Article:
- The Washington Times - Wednesday, March 24, 2021

President Biden gushed over the U.S. Women’s National Team and its court battle for equal pay on Wednesday at an event with soccer stars Margaret Purce and Megan Rapinoe to mark Equal Pay Day.

“I’m an unadulterated fan — not a joke,” Mr. Biden said at an event where he signed a proclamation on Equal Pay Day. “This soccer team, America’s team, has done more to lift up people’s sense of who they can be - particularly young girls and women - [than] about anything that’s been done.”

“I thank you for the example you’ve set and for your willingness to say look, we’re not going to take it anymore,” he said.

Mr. Biden also called on Congress to pass the Paycheck Fairness Act, which would require employers to clearly explain pay disparities between men and women and make it easier for women to file grievances.

The president said more needs to be done to ensure women are paid equally for equal work.



He said after the event concluded he would have ordered equal pay for the women’s soccer team “a long time ago” if he could.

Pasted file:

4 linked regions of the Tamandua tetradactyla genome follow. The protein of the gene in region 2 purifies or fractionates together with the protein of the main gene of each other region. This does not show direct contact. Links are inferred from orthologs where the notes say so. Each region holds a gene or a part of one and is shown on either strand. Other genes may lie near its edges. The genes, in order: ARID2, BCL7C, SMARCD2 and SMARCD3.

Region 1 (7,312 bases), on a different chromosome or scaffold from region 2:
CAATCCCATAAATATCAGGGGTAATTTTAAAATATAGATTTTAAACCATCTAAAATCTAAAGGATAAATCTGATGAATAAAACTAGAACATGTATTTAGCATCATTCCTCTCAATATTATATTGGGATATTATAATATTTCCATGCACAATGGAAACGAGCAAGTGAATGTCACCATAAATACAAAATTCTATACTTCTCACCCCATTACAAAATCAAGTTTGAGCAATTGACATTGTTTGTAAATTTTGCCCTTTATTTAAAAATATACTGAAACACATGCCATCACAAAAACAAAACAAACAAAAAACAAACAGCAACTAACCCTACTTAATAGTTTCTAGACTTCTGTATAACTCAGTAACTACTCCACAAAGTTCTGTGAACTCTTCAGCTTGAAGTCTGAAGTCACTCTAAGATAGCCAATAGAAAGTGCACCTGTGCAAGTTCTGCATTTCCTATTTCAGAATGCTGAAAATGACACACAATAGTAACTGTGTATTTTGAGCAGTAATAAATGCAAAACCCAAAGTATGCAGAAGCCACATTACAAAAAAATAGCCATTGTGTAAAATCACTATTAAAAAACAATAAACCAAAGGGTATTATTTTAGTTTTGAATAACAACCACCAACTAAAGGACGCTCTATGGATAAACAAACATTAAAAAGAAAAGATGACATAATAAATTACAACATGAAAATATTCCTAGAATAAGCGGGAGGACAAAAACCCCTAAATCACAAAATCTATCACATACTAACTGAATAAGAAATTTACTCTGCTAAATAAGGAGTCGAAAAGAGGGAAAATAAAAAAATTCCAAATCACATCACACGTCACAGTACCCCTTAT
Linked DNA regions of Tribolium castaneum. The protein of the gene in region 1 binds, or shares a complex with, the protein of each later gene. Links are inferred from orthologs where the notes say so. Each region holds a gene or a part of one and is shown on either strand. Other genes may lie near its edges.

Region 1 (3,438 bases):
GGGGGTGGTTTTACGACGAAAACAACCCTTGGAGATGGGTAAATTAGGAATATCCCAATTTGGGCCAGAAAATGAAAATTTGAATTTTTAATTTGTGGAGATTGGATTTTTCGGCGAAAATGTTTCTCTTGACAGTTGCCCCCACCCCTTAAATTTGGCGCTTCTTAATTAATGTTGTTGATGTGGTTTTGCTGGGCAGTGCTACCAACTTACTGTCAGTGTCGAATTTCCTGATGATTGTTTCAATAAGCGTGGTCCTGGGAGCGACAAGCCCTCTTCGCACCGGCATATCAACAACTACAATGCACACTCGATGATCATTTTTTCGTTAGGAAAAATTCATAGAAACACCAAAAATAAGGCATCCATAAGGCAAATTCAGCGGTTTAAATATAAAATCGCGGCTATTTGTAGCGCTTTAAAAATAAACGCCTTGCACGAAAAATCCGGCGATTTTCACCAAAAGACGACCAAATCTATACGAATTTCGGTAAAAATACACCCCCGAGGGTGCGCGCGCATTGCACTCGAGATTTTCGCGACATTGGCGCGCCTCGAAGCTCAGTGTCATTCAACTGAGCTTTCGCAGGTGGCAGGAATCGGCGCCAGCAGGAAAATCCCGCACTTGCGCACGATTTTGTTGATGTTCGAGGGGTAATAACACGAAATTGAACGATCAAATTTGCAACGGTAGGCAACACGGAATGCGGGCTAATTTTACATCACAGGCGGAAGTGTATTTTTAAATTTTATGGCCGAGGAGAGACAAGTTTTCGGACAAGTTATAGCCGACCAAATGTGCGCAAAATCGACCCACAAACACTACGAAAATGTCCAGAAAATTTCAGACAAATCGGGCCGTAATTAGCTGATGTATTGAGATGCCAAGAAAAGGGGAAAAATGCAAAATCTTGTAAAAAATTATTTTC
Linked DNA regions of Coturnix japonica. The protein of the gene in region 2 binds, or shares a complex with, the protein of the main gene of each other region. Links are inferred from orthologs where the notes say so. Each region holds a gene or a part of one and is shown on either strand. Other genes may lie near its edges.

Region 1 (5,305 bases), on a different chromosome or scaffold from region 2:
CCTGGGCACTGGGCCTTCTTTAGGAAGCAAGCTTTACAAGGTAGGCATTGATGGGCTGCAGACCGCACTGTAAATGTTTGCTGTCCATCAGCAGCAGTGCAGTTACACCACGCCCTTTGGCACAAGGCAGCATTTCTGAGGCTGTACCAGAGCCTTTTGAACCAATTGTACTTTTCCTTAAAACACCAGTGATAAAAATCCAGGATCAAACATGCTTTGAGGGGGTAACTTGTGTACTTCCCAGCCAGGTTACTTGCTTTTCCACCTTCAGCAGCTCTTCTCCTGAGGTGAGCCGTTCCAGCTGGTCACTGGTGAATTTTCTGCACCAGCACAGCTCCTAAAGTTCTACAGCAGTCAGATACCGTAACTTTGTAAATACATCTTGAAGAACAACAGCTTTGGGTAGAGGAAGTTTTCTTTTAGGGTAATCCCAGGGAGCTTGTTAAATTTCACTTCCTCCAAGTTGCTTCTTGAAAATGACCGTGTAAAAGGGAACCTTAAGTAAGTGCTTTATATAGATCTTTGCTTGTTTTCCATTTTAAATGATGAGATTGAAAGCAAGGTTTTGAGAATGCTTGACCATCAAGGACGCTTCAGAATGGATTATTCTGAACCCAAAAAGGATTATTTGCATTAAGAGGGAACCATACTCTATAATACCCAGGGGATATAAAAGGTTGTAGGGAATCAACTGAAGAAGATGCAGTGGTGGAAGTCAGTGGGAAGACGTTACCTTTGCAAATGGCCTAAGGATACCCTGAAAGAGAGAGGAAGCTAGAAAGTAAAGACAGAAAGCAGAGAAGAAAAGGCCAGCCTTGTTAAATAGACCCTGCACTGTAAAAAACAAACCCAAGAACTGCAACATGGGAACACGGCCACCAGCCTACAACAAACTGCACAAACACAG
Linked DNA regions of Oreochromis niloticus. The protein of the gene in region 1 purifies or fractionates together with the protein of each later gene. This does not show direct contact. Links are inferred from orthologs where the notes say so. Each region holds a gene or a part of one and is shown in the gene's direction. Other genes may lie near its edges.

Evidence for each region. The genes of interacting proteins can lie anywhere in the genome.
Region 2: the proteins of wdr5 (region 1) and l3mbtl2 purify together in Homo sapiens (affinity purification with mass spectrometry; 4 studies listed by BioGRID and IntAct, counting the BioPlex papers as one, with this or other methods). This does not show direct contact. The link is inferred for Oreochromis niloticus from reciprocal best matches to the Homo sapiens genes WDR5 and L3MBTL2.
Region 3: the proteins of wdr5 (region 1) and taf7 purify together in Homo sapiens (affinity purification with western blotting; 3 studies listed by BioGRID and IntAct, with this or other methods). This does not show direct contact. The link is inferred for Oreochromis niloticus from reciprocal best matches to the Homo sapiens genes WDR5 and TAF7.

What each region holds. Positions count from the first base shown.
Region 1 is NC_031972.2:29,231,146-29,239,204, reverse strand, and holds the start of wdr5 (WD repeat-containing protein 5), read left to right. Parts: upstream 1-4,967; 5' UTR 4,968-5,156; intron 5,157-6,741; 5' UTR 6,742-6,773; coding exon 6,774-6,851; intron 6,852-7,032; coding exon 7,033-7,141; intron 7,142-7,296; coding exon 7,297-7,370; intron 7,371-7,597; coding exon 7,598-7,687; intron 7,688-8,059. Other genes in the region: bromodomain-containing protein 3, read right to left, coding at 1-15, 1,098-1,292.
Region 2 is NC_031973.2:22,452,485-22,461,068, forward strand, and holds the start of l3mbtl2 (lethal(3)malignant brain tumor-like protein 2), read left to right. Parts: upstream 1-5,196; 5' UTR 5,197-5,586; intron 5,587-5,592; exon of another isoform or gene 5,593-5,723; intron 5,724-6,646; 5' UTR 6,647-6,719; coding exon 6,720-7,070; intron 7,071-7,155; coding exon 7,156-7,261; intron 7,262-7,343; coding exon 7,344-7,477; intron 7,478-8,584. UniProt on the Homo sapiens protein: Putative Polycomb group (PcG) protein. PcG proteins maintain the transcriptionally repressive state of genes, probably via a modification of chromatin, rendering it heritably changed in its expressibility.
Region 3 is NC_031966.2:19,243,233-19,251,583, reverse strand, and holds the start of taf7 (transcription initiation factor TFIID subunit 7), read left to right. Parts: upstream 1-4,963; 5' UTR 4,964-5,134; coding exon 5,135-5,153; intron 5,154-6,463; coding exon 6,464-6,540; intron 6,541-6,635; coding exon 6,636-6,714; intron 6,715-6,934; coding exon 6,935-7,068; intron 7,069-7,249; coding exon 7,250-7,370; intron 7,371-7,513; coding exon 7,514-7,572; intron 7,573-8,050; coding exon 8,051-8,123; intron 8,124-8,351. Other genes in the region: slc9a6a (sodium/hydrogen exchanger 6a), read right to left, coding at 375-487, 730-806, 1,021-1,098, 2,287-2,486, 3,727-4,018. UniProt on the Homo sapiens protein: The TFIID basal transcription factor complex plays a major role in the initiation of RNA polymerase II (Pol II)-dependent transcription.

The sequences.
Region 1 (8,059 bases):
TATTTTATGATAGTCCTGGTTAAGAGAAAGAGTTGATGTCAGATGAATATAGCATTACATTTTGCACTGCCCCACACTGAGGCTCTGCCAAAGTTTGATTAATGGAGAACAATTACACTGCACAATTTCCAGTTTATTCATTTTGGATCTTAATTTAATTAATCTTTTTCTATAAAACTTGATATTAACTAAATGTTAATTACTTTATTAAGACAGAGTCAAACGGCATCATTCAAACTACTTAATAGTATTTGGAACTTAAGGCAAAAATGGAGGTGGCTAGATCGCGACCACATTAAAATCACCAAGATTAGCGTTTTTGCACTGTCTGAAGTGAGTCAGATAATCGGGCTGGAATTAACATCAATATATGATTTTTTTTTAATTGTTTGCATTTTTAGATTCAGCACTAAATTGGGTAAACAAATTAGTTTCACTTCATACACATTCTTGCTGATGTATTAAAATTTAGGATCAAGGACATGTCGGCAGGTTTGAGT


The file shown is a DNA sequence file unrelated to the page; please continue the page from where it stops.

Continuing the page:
First Lady Jill Biden said she found out early on in her teaching career that she was being paid 75% of what a man hired around the same time was earning.

“How do we value women when they have to work three months and 24 days longer to make the same amount as their male colleagues?” Mrs. Biden said.

Ms. Rapinoe said she still feels shortchanged despite all the team’s success.

“I’ve been devalued, I’ve been disrespected, and dismissed because I am a woman,” she said. “Despite all the wins, I’m still paid less than men who do the same job that I do.”

Other members of the team beamed in virtually to participate in the event.

The USWNT reached a settlement agreement in December after the team sued the U.S. Soccer Federation in 2019 on gender discrimination grounds, saying members of the women’s team were paid less than members of the men’s team for doing substantially similar work.

The settlement covered grievances tied to unequal working conditions; the team is continuing its broader fight on equal pay grounds after an unfavorable ruling in May 2020 from a federal judge.

U.S. District Judge Gary Klausner concluded that U.S. Soccer presented evidence to substantiate its claim that the women’s team was paid more cumulatively and on a per-game basis than their male counterparts during the years in question.

In the settlement, the U.S. Soccer Federation denied it discriminated against the team based on gender, either in pay or in working conditions.

• David Sherfinski can be reached at dsherfinski@washingtontimes.com.

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